Jesus paid for our sins on the cross, and rose victorious on Easter morning.  Our hope is in the resurrection, when we know that everything truly will be “all right.”

Behold, I will create new heavens and a new earth…I will rejoice over Jerusalem and take delight in my people; the sound of weeping and of crying will be heard in it no more….The wolf and the lamb will feed together, and the lion will eat straw like the ox.  Isaiah 65:17, 19, 25

In the meantime, we struggle with everything that is not-all-right.  It is part of our human condition.  We struggle, but we have peace.  We know we have a God who loves us enough to give the gift of His Son, and we share that love and peace with others.  We console the teenager, we kiss the scraped knee, and we use our talents for the benefit of those around us.

Never tire of doing what is right.  2 Thessalonians 3:13 

Tracy and my coach did what was right, and in doing so, they made a day a little more “all right” for a teenager in a small town high school.  We do the same, and even in our sinful human condition, we can make things a little more “all right” in our fallen world.


Then we can go to bed and night, and pray, certainly in the words of the apostles and prophets, but also with the words of Harry Connick Jr:

I pray one day my heart will see

The light of God’s eternity

And know that Jesus died for me.

Now close, my eyes

So I may rise

At blessed dawn of Christmas day.



1. Quote from Madeleine L’Engle, The Irrational Season (New York: The Seabury Press, 1977)

2. All Bible verses from the New International Version

3. Lyrics by Harry Connick Jr. “The Blessed Dawn of Christmas Day” (EMI Music Publishing)

4. Nativity photos by John David Duke Jr.

5. Nighttime photo also by John David Duke Jr.  The miles between here and Grandma and Grandpa’s house are the same miles between here and the lovely small town of Frankenmuth, Michigan.  While we were there, we were able to visit with my speech coach and his wife.  After a happy visit, we braved the Michigan cold to snap this picture down by the Cass River.








The Introverted Speaker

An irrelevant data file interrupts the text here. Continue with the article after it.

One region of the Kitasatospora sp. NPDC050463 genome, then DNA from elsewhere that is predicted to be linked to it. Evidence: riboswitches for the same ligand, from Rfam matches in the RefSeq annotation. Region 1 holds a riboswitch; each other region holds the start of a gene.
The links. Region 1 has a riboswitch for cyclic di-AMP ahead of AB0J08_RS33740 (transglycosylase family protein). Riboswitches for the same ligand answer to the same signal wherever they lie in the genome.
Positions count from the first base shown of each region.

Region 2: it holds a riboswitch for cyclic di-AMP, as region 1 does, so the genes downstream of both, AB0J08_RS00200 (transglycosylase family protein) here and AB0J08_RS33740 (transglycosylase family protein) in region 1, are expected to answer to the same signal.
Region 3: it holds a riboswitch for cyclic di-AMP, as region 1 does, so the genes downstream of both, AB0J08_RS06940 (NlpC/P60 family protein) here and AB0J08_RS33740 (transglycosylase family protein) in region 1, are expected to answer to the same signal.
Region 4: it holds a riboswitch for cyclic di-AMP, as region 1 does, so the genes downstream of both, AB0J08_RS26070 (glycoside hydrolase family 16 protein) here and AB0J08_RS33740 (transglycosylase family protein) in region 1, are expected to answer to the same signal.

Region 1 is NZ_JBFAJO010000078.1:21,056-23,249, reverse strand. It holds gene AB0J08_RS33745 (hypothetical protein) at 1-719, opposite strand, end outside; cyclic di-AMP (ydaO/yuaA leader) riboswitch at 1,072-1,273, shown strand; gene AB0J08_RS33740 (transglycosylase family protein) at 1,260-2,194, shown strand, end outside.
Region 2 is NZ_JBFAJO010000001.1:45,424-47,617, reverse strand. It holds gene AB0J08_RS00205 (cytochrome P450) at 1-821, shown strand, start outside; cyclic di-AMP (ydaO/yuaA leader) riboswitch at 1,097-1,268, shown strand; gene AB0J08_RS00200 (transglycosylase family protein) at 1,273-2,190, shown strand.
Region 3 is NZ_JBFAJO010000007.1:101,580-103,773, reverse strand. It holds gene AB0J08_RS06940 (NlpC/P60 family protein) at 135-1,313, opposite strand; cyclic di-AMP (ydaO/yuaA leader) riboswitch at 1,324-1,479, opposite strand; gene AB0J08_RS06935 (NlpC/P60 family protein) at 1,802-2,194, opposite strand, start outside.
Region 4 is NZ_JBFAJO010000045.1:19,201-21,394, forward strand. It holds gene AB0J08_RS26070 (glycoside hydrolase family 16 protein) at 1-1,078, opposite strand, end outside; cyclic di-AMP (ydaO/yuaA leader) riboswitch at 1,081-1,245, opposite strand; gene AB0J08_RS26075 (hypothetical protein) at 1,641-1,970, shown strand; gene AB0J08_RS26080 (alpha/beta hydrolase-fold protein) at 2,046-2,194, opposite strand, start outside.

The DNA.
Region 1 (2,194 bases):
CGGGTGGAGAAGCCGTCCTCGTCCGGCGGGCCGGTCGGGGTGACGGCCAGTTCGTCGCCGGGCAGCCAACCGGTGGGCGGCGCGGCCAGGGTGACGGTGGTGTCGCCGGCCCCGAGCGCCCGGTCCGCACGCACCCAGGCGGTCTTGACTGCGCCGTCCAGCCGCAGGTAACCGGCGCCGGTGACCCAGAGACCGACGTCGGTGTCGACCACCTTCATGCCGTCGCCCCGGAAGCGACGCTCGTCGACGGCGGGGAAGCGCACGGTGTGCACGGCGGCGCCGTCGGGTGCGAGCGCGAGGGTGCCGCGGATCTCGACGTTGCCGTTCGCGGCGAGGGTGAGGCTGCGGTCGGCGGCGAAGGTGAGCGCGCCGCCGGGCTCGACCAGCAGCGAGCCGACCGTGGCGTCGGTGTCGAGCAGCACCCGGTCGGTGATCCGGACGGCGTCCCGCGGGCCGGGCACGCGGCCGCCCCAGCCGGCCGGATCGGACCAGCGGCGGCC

It has been almost a year and a half since I finished Quiet, The Power of Introverts in a World that Can’t Stop Talking by Susan Cain.  The book piqued my interest, and I wrote a post about it.  I went so far as to think that introversion would have been a good high school speech topic.  Although I was a bit dismayed to come up with this topic about twenty years too late, the irony of the idea did not escape me.  Why was I, a shy, highly sensitive, introvert, thinking fondly of my time on the high school speech team?  I thought I should write some more about that.

Those were my intentions back in June of 2012.  The lavender and roses were blooming, and I took pictures in the garden.  Then life went on, winter came, and spring.  The lavender and roses bloomed again.  Now they are snug under their blanket of fall leaves, and I really should be blogging about “How to Roast Brussels Sprout for Thanksgiving Dinner” or something like that.  But no, today, I am blogging about an introvert on a high school speech team.

How does an introvert participate successfully on the high school speech team?


Many introverts are able to give effective speeches.  Susan Cain is a prime example.  Her introversion drove her to write a book on the subject, and to date her related TED talk has elicited over 5 million views.  How is this possible?

First, there are some introverts who are not necessarily afraid of public speaking.  I think I might be one of these.  Giving a prepared speech is much different than say, mingling at a party.  There are clear roles for a speaker and an audience.  You stand and speak.  They sit and listen.  When you are done, the audience (hopefully) applauds.  You smile, thank the audience, and sit down.  This seems much safer, to me at least, than mingling at a party.

Second, although many introverts and even a number of extroverts are afraid of public speaking, they can train themselves or receive training to overcome this fear.  They are probably still nervous, but the fear is not debilitating.  They can speak effectively on a subject that is important to them if they have had time to prepare.  This training and support is helpful even if debilitating fear is not an issue.  Susan Cain suggests that it is especially helpful for introverts to get the training they need to make public speaking easier.   It is this training, I believe, that made my high school elocution success possible and my high school years something I can think of fondly.

My training came in the form of a coach.  I woke up this morning thinking of him, and that is why I am writing today about introversion and high school instead of Brussels sprouts and Thanksgiving.

My high school coach sought me out at the end of my freshman year.  He wanted me to sign up for debate in the fall.  It seems that academically minded students do well on debate teams, and I fit into this category.   The only problem is that in a debate you have to speak and you have to make eye contact while you do this.

I signed up for debate beginning in the fall of my sophomore year.  It changed the course of my high school career.  Oh, I probably would have earned the same grades, but I wouldn’t have had the same experience.  It was definitely a change for the better.